Here’s what will cost more for British Columbians in 2024

This year, inflation continued to climb albeit at a lower rate compared to previous years — and economic forecasts predict prices will continue to rise this 2024.

Here are some of the things British Columbians can expect to pay more for this year.

Grocery bills

An elderly person is pictured holding a crate in a grocery store.
A customer shops at HanNam Supermarket in Coquitlam, B.C., in July 2020. Foods that will increase in price the most in 2024 include bakery goods, meat and vegetables. (Ben Nelms/CBC)

While some food will get cheaper this year, overall grocery bills are still expected to go up.

According to Canada’s Food Price Report 2024, total food prices are expected to increase by 2.5 to 4.5 per cent in 2024. This means the typical Canadian family of four can expect an increase of about $700 in their annual food bill. 

Foods that will increase in price the most include bakery goods, meat and vegetables, while food prices expected to increase the least include dairy and fruit. 

Utilities

FortisBC, which provides power to some parts of the province, will raise its electricity rates by 6.74 per cent starting Jan. 1, costing the average customer about an additional $11.26 per month. 

B.C. Hydro has also applied to the B.C. Utilities Commission for a 2.3 per cent rate hike that would take effect on April 1, 2024 if approved.

With high levels of drought this year, B.C. Hydro has imported 10,000 gigawatt hours — about a fifth of the province’s energy needs — as of December 2023, for a cost of about $450 million.

The Energy Ministry says it’s the sixth year in a row that B.C. Hydro has applied for an increase below the rate of inflation.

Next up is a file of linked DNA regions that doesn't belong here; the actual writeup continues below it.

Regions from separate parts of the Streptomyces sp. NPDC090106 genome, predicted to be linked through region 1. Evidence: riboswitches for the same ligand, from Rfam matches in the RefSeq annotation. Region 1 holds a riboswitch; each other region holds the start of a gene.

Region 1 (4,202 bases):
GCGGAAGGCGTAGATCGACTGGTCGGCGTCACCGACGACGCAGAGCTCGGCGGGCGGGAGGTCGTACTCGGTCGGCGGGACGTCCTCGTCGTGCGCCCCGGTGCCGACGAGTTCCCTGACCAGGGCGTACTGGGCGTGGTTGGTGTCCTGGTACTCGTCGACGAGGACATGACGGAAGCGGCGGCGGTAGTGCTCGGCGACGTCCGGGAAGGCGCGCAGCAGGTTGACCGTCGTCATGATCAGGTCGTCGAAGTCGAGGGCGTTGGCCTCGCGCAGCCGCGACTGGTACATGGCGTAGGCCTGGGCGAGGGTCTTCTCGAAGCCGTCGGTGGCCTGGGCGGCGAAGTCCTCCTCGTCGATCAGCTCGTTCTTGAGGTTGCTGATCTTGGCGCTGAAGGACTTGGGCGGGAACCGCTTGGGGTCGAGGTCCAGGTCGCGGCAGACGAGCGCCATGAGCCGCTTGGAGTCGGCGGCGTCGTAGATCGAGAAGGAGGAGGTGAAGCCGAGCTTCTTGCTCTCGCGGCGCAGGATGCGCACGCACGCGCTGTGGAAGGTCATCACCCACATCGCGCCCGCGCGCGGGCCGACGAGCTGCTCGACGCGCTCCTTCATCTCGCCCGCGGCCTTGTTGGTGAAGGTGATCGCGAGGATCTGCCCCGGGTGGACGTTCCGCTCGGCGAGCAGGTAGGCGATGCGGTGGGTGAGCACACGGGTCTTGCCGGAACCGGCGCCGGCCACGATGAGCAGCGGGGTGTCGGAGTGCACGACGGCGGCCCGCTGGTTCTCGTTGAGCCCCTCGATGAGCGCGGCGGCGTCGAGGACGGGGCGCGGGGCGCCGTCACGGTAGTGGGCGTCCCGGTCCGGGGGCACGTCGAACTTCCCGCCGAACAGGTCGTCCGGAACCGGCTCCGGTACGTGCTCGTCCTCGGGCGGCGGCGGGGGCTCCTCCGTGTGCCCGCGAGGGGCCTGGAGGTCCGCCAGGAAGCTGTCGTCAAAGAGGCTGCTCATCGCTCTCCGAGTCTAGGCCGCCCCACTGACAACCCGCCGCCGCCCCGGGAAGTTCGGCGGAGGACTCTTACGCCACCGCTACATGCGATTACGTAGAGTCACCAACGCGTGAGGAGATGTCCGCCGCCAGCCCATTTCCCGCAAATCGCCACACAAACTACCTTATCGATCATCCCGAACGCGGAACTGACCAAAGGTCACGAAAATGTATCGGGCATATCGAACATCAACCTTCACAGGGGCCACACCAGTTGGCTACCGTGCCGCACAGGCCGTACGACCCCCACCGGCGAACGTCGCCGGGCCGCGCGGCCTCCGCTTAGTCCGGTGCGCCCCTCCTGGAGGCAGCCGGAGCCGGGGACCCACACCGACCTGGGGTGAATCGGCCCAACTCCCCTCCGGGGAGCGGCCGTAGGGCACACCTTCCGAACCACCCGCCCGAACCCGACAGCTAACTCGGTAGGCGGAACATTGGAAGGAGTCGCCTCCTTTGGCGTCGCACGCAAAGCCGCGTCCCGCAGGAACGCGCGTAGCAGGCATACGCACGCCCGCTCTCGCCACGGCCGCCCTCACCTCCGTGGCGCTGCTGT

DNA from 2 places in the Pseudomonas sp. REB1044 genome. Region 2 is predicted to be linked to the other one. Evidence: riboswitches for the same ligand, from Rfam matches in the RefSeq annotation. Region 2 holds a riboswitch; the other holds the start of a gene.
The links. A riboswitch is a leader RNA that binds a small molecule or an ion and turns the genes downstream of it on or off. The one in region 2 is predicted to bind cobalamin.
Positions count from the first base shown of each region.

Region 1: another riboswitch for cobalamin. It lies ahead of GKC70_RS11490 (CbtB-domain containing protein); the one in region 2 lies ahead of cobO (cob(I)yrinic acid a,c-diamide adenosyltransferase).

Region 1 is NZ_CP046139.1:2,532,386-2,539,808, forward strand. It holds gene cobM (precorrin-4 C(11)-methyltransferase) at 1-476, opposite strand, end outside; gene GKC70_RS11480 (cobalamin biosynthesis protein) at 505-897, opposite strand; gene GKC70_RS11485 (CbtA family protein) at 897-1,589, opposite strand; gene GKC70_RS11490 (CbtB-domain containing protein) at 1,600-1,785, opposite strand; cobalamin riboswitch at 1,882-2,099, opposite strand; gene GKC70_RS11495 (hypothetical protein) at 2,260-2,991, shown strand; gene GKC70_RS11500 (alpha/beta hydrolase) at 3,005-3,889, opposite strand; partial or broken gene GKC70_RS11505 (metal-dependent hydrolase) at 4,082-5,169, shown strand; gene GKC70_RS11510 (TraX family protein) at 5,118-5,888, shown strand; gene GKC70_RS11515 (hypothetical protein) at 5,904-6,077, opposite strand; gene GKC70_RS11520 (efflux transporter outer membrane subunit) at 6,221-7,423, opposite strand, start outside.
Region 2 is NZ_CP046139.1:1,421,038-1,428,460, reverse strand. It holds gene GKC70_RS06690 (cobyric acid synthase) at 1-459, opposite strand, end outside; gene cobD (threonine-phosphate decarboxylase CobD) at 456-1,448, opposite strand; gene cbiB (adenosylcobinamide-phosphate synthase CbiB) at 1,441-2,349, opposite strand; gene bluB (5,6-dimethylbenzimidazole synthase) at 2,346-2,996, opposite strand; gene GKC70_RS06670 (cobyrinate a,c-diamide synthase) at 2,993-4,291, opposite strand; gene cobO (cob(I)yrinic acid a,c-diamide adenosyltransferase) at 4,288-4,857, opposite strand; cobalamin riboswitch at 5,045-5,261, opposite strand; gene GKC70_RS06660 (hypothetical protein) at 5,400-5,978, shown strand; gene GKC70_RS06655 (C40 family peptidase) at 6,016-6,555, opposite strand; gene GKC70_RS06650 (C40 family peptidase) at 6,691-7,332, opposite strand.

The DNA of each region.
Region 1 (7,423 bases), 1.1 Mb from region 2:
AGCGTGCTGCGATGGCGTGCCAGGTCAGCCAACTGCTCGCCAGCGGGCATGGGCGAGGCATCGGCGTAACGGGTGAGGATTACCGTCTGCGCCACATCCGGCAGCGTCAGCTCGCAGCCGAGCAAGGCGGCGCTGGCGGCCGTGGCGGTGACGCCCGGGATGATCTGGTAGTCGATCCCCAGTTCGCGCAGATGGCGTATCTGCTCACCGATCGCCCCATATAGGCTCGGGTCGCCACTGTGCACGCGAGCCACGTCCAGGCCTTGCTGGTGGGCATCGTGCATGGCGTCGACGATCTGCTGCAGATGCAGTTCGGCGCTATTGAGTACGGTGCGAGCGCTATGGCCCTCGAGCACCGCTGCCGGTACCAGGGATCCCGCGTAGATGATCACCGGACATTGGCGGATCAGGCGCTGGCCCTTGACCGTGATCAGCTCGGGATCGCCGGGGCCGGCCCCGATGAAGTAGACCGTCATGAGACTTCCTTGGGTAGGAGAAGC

However, British Columbians who reduce their household’s energy use by 10 per cent in 2024 compared to 2023 are eligible for up to $100 in B.C. Hydro credits under the Team Power Smart conservation challenge. 

Homes and rent

A red 'sold over asking' sign is pictured on a rainy day.
A for-sale sign is pictured outside of a home in Chilliwack, B.C., in November 2021. Homes in Greater Vancouver are expected to rise at a lower rate compared to the national average, although they remain the most expensive in Canada. (Ben Nelms/CBC)

The B.C. government announced in September it would cap the allowable rent increase at 3.5 per cent for 2024.

The province put a freeze on rent increases at the beginning of the COVID-19 pandemic. It was lifted at the end of 2021, with landlords allowed to raise rents by as much as 1.5 per cent in 2022 and two per cent in 2023

Meanwhile, home prices across Canada are expected to rise by 5.5 per cent by the end of 2024, according to a market survey forecast by Royal LePage. 

In Greater Vancouver, prices are expected to rise by lower than the national average — at three per cent — although the survey has found that home prices in the area are forecasted to remain the most expensive in Canada. 

Ferry fares

Starting April 1, 2024, B.C. Ferries fare prices will increase by an average of 3.2 per cent each year for the next four years.

The Ministry of Transportation and Infrastructure announced in October provincial funding pledged earlier in the year minimized the fare increase, which would have been approximately 9.2 per cent per year without the funding. 

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